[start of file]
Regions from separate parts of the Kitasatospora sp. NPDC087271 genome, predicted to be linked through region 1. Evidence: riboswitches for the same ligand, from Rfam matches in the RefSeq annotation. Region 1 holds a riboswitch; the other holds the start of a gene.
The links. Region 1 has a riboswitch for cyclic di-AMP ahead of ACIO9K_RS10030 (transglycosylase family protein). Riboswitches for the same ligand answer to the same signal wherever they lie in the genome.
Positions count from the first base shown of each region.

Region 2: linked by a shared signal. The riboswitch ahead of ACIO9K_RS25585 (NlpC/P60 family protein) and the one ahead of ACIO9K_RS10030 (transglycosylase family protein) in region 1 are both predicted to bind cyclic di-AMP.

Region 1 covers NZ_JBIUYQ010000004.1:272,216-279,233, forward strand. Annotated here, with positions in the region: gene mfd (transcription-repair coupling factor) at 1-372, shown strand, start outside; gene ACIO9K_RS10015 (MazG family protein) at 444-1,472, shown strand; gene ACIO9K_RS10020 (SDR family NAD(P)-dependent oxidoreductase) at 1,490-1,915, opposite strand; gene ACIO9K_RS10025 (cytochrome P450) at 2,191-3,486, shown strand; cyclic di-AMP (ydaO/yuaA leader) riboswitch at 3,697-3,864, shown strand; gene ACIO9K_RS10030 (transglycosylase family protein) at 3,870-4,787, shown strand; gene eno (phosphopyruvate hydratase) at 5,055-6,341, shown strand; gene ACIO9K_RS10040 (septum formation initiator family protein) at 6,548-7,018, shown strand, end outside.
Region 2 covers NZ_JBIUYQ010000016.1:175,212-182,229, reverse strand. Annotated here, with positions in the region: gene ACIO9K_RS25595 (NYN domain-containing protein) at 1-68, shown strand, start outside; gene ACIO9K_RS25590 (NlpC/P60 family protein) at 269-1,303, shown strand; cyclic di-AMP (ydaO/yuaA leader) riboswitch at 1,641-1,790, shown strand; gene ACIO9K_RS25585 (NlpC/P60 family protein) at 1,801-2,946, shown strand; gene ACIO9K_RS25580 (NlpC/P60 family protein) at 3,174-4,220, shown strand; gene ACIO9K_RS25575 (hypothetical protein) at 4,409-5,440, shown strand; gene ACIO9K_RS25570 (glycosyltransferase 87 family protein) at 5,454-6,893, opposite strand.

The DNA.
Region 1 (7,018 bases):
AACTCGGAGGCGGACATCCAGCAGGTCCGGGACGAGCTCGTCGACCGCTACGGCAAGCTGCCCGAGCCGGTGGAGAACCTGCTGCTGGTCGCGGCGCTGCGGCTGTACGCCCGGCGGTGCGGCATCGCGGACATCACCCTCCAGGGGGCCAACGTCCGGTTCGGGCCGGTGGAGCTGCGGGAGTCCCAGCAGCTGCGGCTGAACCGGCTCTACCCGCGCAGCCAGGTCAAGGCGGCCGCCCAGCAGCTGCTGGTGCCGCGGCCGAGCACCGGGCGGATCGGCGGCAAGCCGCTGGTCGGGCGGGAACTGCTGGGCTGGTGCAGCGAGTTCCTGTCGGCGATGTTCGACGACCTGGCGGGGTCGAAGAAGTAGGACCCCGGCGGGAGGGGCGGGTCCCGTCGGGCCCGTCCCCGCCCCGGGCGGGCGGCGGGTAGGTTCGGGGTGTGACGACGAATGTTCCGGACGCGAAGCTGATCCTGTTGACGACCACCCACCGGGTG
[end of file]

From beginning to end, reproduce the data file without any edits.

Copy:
Regions from separate parts of the Kitasatospora sp. NPDC087271 genome, predicted to be linked through region 1. Evidence: riboswitches for the same ligand, from Rfam matches in the RefSeq annotation. Region 1 holds a riboswitch; the other holds the start of a gene.
The links. Region 1 has a riboswitch for cyclic di-AMP ahead of ACIO9K_RS10030 (transglycosylase family protein). Riboswitches for the same ligand answer to the same signal wherever they lie in the genome.
Positions count from the first base shown of each region.

Region 2: linked by a shared signal. The riboswitch ahead of ACIO9K_RS25585 (NlpC/P60 family protein) and the one ahead of ACIO9K_RS10030 (transglycosylase family protein) in region 1 are both predicted to bind cyclic di-AMP.

Region 1 covers NZ_JBIUYQ010000004.1:272,216-279,233, forward strand. Annotated here, with positions in the region: gene mfd (transcription-repair coupling factor) at 1-372, shown strand, start outside; gene ACIO9K_RS10015 (MazG family protein) at 444-1,472, shown strand; gene ACIO9K_RS10020 (SDR family NAD(P)-dependent oxidoreductase) at 1,490-1,915, opposite strand; gene ACIO9K_RS10025 (cytochrome P450) at 2,191-3,486, shown strand; cyclic di-AMP (ydaO/yuaA leader) riboswitch at 3,697-3,864, shown strand; gene ACIO9K_RS10030 (transglycosylase family protein) at 3,870-4,787, shown strand; gene eno (phosphopyruvate hydratase) at 5,055-6,341, shown strand; gene ACIO9K_RS10040 (septum formation initiator family protein) at 6,548-7,018, shown strand, end outside.
Region 2 covers NZ_JBIUYQ010000016.1:175,212-182,229, reverse strand. Annotated here, with positions in the region: gene ACIO9K_RS25595 (NYN domain-containing protein) at 1-68, shown strand, start outside; gene ACIO9K_RS25590 (NlpC/P60 family protein) at 269-1,303, shown strand; cyclic di-AMP (ydaO/yuaA leader) riboswitch at 1,641-1,790, shown strand; gene ACIO9K_RS25585 (NlpC/P60 family protein) at 1,801-2,946, shown strand; gene ACIO9K_RS25580 (NlpC/P60 family protein) at 3,174-4,220, shown strand; gene ACIO9K_RS25575 (hypothetical protein) at 4,409-5,440, shown strand; gene ACIO9K_RS25570 (glycosyltransferase 87 family protein) at 5,454-6,893, opposite strand.

The DNA.
Region 1 (7,018 bases):
AACTCGGAGGCGGACATCCAGCAGGTCCGGGACGAGCTCGTCGACCGCTACGGCAAGCTGCCCGAGCCGGTGGAGAACCTGCTGCTGGTCGCGGCGCTGCGGCTGTACGCCCGGCGGTGCGGCATCGCGGACATCACCCTCCAGGGGGCCAACGTCCGGTTCGGGCCGGTGGAGCTGCGGGAGTCCCAGCAGCTGCGGCTGAACCGGCTCTACCCGCGCAGCCAGGTCAAGGCGGCCGCCCAGCAGCTGCTGGTGCCGCGGCCGAGCACCGGGCGGATCGGCGGCAAGCCGCTGGTCGGGCGGGAACTGCTGGGCTGGTGCAGCGAGTTCCTGTCGGCGATGTTCGACGACCTGGCGGGGTCGAAGAAGTAGGACCCCGGCGGGAGGGGCGGGTCCCGTCGGGCCCGTCCCCGCCCCGGGCGGGCGGCGGGTAGGTTCGGGGTGTGACGACGAATGTTCCGGACGCGAAGCTGATCCTGTTGACGACCACCCACCGGGTG